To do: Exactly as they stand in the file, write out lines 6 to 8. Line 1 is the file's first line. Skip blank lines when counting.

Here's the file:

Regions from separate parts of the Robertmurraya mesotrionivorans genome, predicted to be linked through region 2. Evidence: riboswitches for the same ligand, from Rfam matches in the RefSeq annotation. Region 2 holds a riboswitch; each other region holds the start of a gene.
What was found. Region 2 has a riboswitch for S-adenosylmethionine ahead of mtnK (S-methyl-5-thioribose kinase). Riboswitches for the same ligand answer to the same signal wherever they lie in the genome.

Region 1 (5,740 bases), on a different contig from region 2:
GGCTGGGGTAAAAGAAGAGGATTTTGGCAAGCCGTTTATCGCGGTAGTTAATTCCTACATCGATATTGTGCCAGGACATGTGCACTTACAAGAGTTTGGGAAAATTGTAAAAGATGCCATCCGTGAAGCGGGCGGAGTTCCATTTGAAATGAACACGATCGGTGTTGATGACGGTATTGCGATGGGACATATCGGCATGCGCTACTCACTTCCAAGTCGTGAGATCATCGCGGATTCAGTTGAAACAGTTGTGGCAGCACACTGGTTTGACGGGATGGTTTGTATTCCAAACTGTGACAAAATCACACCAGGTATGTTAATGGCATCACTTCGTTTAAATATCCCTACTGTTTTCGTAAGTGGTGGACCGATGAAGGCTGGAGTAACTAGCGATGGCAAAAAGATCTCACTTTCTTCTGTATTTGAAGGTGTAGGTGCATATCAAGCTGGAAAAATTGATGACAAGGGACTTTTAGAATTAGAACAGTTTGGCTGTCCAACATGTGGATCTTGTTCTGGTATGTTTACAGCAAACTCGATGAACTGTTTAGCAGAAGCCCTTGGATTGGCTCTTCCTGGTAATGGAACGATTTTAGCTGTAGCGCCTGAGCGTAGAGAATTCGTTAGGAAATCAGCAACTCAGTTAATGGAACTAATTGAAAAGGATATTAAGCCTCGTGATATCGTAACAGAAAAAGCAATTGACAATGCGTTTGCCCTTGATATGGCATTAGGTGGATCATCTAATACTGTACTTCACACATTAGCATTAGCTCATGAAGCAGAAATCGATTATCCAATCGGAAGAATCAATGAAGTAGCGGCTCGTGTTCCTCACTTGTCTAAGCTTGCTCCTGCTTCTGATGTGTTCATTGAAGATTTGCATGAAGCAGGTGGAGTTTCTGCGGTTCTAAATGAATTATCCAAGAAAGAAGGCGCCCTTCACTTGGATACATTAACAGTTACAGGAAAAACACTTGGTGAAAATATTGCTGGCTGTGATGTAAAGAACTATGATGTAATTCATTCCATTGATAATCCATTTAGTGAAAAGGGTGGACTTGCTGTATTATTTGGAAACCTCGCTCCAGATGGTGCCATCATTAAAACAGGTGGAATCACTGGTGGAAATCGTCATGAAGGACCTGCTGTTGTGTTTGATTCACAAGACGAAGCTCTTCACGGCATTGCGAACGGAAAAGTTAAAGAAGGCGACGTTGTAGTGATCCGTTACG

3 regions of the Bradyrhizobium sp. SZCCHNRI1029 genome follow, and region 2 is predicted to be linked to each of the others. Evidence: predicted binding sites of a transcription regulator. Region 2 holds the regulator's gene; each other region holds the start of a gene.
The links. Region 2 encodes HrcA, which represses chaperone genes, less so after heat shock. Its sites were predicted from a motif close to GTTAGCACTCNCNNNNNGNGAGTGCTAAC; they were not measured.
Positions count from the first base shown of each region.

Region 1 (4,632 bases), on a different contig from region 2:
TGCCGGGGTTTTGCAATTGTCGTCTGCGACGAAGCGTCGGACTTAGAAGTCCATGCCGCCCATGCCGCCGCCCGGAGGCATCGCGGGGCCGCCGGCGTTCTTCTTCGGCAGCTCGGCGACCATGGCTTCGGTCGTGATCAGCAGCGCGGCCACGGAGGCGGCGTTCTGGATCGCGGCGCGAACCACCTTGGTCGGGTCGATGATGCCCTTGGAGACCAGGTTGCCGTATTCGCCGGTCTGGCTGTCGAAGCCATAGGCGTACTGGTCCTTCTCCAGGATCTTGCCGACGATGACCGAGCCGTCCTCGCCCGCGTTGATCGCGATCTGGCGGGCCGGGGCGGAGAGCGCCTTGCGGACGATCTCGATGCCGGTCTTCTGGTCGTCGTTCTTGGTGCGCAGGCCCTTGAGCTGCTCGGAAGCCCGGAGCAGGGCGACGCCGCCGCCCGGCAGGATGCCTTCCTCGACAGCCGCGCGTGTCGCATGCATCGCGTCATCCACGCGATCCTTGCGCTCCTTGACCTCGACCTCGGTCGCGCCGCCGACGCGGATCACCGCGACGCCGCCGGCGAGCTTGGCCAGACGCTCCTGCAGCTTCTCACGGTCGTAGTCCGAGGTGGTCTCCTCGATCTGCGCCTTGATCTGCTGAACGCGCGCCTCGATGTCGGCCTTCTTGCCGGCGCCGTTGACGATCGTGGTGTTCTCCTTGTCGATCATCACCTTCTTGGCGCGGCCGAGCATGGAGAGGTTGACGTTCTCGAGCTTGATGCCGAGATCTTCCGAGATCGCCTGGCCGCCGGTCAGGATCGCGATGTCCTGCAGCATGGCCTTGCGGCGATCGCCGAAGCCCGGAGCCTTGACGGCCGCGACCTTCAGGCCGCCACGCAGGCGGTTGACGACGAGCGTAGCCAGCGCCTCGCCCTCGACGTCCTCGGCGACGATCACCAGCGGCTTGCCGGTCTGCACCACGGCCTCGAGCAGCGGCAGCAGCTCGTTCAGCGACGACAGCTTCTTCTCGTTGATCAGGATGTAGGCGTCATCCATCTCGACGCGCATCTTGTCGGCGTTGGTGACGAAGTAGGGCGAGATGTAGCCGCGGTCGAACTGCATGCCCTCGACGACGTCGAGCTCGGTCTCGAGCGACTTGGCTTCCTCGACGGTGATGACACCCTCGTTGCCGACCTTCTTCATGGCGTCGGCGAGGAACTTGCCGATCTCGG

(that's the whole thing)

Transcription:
The links. Region 2 encodes HrcA, which represses chaperone genes, less so after heat shock. Its sites were predicted from a motif close to GTTAGCACTCNCNNNNNGNGAGTGCTAAC; they were not measured.
Positions count from the first base shown of each region.

Region 1 (4,632 bases), on a different contig from region 2: